Fiscal 2011 spending for housing, transportation draws GOP attacks

Even though the bill would cost less than the current year's amount, Republicans on Thursday complained that legislation to provide funding in fiscal 2011 for housing, transportation and infrastructure programs will add to the federal government's fiscal woes.

While displaying a level of comity that even members said was becoming increasingly rare in Congress, members of the House Transportation Appropriations Subcommittee voted along party lines to reject most of the amendments offered by Republicans.

The bill that ultimately cleared the panel on a voice vote would provide $67.4 billion in discretionary spending for fiscal 2011 -- $500 million less than the fiscal 2010 discretionary level and $1.3 billion below what the president requested.

"Even with an allocation below last year, we were able to put together a bill that continues to invest in our transportation and housing programs," said Transportation Appropriations Subcommittee Chairman Rep. John Olver, D-Mass.

But Transportation Appropriations Subcommittee ranking member Tom Latham, R-Iowa, noted that even though the measure would spend less than fiscal 2010, that bill included a 23 percent increase over fiscal 2009 appropriations, "so the $500 million is a drop in the bucket of where we need to go to bring this bill back to a reasonable rate."

Latham offered an amendment that would have cut $1.8 billion from the bill by reducing funding for several programs to the level requested by the Obama administration.

It failed on an 8-5 vote after Olver argued that the programs targeted by Latham -- such as cutting $400 million from a program that provides grants for high-speed rail and other projects -- create jobs and are aimed at keeping the nation's economy from slipping back into recession.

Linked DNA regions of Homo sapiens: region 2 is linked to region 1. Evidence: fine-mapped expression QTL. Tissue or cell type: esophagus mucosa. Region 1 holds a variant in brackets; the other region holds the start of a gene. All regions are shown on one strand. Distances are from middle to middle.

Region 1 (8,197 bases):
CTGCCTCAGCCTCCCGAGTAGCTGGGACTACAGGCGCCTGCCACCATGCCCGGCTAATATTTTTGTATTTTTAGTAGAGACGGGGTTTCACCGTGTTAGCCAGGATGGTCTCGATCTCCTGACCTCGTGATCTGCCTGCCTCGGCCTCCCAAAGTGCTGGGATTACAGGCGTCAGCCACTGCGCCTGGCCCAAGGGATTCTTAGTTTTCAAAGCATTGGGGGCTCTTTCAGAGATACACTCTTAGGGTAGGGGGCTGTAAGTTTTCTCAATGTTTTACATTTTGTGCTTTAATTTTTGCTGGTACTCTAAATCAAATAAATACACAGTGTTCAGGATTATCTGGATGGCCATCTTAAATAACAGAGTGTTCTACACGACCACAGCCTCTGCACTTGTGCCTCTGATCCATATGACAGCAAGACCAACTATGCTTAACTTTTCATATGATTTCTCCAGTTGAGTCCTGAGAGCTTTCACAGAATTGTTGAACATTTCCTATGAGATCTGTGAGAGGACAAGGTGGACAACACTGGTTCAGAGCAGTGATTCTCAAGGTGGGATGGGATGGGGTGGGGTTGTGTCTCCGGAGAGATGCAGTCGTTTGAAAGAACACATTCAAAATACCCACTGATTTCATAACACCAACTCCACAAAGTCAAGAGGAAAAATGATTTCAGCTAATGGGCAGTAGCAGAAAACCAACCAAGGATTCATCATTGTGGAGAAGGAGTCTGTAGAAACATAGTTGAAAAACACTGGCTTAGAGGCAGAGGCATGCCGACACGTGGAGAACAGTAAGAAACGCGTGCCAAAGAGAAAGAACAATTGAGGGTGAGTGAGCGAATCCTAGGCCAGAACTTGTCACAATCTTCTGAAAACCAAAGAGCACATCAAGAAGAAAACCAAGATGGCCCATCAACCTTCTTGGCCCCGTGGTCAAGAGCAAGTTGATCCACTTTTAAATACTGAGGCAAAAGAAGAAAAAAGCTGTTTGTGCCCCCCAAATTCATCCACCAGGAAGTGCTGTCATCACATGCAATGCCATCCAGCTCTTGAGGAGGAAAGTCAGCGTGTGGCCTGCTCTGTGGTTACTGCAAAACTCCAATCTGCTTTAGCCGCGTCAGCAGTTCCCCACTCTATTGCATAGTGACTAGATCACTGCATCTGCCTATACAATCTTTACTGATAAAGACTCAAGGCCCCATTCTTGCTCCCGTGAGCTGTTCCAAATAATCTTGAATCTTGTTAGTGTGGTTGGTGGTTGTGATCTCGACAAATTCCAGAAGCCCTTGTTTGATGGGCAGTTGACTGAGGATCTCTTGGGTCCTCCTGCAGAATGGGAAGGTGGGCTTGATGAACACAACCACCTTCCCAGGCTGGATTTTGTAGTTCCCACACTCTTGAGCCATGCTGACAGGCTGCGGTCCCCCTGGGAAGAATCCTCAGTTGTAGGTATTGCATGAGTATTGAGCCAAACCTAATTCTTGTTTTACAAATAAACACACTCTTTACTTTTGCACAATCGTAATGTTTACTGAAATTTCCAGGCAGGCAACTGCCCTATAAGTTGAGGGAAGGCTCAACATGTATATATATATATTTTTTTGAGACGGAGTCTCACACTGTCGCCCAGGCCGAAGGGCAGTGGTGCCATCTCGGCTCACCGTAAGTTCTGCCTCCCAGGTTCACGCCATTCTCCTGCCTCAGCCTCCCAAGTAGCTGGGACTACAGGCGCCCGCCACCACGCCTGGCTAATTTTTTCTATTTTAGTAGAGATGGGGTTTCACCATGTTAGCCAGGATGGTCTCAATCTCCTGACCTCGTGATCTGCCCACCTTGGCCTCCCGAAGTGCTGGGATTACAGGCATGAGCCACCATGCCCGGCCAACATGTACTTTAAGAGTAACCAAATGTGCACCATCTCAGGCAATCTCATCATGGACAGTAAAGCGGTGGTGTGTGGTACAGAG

The panel also defeated, again on a 8-5 vote, an amendment offered by Rep. John Carter, R-Texas, that would have directed unused discretionary transit and highway funding set aside in the past for earmarks from Republicans be sent to the states using formulas included in last year's economic stimulus package.

Olver argued that the language would be subject to a point of order on the House floor and is an issue better dealt with by the Transportation and Infrastructure Committee.

But Latham and Carter both noted that most of the bill could be subject to a point of order on the floor because Congress has yet to pass a surface transportation reauthorization measure.

The subcommittee also voted 8-5 to reject an amendment from House Appropriations ranking member Jerry Lewis, R-Calif., that would have required that highway funding be reduced to a level to ensure that there is at least $4 billion in the highway trust fund, an amount the CBO says is necessary to avoid delaying payments to the states, according to Lewis.

Under the current funding in the legislation, Lewis said, the trust fund would fall well below that level by 2012. "We can't keep bailing out the fund," Lewis said. "We should consider what the trust fund can support."

While saying that Lewis is "correct that something needs to be done to ensure the long-term viability of the [highway] infrastructure program," Olver said CBO has indicated that the fund will be solvent until 2013 and that the investments included in the spending bill are "critical."

The panel did approve by voice vote an amendment from Rep. Steve LaTourette, R-Ohio, that would require greater transparency for grants provided under the Transportation Investment Generating Economic Recovery program, which provides grants for high-speed rail and other "innovative" transportation projects.

But LaTourette struck out, again on 8-5 votes, on two other amendments he offered, one of which would have required that the $200 million in funding for the livable communities program come from general Transportation Department funds, not from the highway trust fund. The other amendment would have barred highway funds from being shifted to the Education Department for an education jobs fund.

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